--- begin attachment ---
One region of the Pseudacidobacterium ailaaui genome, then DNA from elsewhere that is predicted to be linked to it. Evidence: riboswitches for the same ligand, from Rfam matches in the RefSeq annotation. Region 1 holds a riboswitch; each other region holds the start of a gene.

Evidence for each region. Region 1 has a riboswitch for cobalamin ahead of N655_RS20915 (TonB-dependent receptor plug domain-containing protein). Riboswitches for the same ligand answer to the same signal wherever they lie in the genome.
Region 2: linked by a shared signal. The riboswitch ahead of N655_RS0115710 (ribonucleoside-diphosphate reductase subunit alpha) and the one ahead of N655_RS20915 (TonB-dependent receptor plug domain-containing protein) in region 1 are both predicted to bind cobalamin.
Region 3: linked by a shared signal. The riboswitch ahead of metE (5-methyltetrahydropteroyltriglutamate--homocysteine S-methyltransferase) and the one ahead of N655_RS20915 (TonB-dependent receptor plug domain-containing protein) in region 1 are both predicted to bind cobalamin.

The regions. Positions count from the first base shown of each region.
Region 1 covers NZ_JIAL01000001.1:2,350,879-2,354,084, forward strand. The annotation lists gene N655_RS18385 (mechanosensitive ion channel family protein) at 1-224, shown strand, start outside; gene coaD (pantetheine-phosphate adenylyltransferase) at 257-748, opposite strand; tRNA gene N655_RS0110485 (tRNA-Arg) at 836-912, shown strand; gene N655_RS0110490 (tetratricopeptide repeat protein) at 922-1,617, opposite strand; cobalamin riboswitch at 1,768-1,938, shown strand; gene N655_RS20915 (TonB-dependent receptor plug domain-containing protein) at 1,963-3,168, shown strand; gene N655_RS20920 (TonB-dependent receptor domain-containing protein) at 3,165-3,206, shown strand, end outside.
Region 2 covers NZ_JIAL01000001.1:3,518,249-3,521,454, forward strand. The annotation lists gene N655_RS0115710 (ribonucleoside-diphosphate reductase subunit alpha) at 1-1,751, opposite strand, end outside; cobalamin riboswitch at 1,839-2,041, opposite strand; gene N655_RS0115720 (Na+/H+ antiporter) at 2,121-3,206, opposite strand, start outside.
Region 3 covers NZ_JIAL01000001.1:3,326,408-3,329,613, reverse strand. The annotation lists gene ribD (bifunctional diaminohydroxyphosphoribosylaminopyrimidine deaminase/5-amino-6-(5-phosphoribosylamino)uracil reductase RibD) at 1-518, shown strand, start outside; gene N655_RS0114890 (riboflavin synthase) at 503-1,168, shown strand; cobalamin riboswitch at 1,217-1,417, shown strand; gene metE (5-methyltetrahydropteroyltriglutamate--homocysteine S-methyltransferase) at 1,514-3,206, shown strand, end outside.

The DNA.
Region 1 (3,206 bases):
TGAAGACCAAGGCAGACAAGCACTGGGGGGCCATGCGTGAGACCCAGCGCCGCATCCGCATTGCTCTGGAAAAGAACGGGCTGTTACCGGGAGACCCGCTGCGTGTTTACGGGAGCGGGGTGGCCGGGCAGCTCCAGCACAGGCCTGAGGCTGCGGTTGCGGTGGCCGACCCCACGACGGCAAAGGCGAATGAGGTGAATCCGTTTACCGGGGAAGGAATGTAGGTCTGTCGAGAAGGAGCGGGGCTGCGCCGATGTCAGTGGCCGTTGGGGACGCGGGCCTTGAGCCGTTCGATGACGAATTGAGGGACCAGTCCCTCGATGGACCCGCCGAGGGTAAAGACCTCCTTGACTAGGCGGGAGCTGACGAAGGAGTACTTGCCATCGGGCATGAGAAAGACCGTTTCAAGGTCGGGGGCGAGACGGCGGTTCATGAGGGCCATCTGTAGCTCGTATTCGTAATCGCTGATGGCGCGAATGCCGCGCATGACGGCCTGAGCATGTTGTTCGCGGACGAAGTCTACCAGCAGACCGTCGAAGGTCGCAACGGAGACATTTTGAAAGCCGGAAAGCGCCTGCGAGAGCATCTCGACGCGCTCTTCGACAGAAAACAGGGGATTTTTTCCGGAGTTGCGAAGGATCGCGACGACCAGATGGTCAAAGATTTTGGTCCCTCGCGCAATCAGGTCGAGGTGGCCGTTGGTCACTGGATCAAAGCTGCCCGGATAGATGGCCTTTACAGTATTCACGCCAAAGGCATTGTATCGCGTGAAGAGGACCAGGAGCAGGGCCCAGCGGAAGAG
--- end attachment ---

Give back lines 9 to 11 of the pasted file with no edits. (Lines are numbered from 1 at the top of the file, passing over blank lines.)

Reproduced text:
The DNA.
Region 1 (3,206 bases):
TGAAGACCAAGGCAGACAAGCACTGGGGGGCCATGCGTGAGACCCAGCGCCGCATCCGCATTGCTCTGGAAAAGAACGGGCTGTTACCGGGAGACCCGCTGCGTGTTTACGGGAGCGGGGTGGCCGGGCAGCTCCAGCACAGGCCTGAGGCTGCGGTTGCGGTGGCCGACCCCACGACGGCAAAGGCGAATGAGGTGAATCCGTTTACCGGGGAAGGAATGTAGGTCTGTCGAGAAGGAGCGGGGCTGCGCCGATGTCAGTGGCCGTTGGGGACGCGGGCCTTGAGCCGTTCGATGACGAATTGAGGGACCAGTCCCTCGATGGACCCGCCGAGGGTAAAGACCTCCTTGACTAGGCGGGAGCTGACGAAGGAGTACTTGCCATCGGGCATGAGAAAGACCGTTTCAAGGTCGGGGGCGAGACGGCGGTTCATGAGGGCCATCTGTAGCTCGTATTCGTAATCGCTGATGGCGCGAATGCCGCGCATGACGGCCTGAGCATGTTGTTCGCGGACGAAGTCTACCAGCAGACCGTCGAAGGTCGCAACGGAGACATTTTGAAAGCCGGAAAGCGCCTGCGAGAGCATCTCGACGCGCTCTTCGACAGAAAACAGGGGATTTTTTCCGGAGTTGCGAAGGATCGCGACGACCAGATGGTCAAAGATTTTGGTCCCTCGCGCAATCAGGTCGAGGTGGCCGTTGGTCACTGGATCAAAGCTGCCCGGATAGATGGCCTTTACAGTATTCACGCCAAAGGCATTGTATCGCGTGAAGAGGACCAGGAGCAGGGCCCAGCGGAAGAG